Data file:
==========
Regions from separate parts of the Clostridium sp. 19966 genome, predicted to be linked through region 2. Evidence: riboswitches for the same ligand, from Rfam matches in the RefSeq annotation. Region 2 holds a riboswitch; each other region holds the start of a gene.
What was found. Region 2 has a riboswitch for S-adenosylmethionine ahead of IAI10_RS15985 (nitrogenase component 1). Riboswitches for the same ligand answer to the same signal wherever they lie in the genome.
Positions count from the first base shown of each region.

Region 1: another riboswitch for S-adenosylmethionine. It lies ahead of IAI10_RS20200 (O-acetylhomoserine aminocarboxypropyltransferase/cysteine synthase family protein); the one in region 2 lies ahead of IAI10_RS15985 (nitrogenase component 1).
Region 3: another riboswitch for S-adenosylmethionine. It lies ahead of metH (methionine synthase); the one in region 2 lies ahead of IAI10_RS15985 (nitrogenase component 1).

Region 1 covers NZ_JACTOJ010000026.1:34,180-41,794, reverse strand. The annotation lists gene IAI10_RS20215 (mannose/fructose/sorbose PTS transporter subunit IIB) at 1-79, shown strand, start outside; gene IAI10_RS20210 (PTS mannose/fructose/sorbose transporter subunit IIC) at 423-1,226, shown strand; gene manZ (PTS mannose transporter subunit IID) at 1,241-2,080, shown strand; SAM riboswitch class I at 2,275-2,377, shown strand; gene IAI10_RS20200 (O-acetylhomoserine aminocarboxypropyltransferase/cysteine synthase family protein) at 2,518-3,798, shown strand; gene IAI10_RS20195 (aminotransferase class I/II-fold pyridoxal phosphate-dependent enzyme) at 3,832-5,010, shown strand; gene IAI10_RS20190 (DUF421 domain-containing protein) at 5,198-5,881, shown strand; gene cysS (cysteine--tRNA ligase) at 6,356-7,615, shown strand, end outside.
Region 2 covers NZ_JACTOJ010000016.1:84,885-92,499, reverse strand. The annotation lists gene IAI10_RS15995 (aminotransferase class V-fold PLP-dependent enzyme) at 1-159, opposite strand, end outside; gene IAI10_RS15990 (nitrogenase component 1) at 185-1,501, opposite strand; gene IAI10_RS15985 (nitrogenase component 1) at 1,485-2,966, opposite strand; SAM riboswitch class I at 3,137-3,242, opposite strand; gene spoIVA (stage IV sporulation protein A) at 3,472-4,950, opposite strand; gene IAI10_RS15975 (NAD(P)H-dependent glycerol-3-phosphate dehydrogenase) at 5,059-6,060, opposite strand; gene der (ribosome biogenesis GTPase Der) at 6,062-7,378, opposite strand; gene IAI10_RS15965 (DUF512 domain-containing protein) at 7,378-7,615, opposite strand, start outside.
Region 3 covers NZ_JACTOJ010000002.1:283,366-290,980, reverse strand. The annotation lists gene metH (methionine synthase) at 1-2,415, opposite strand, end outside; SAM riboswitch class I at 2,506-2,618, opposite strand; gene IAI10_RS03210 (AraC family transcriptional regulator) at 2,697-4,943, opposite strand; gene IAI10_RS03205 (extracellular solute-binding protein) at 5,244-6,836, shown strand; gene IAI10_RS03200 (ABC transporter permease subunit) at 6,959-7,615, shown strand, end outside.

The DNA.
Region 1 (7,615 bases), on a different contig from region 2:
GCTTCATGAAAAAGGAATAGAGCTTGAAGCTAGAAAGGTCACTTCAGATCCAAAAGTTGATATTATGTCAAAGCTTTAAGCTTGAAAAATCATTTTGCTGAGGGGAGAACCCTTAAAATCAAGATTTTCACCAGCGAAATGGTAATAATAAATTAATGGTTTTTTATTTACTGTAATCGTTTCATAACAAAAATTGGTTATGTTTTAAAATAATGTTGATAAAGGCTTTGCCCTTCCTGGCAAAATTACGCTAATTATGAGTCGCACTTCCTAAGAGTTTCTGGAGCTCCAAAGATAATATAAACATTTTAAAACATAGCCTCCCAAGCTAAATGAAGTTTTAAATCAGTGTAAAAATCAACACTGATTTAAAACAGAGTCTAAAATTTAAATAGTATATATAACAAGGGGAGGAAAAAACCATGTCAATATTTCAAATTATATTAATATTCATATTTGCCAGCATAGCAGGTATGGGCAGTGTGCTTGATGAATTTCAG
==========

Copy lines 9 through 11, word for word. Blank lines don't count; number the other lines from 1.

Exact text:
The DNA.
Region 1 (7,615 bases), on a different contig from region 2:
GCTTCATGAAAAAGGAATAGAGCTTGAAGCTAGAAAGGTCACTTCAGATCCAAAAGTTGATATTATGTCAAAGCTTTAAGCTTGAAAAATCATTTTGCTGAGGGGAGAACCCTTAAAATCAAGATTTTCACCAGCGAAATGGTAATAATAAATTAATGGTTTTTTATTTACTGTAATCGTTTCATAACAAAAATTGGTTATGTTTTAAAATAATGTTGATAAAGGCTTTGCCCTTCCTGGCAAAATTACGCTAATTATGAGTCGCACTTCCTAAGAGTTTCTGGAGCTCCAAAGATAATATAAACATTTTAAAACATAGCCTCCCAAGCTAAATGAAGTTTTAAATCAGTGTAAAAATCAACACTGATTTAAAACAGAGTCTAAAATTTAAATAGTATATATAACAAGGGGAGGAAAAAACCATGTCAATATTTCAAATTATATTAATATTCATATTTGCCAGCATAGCAGGTATGGGCAGTGTGCTTGATGAATTTCAG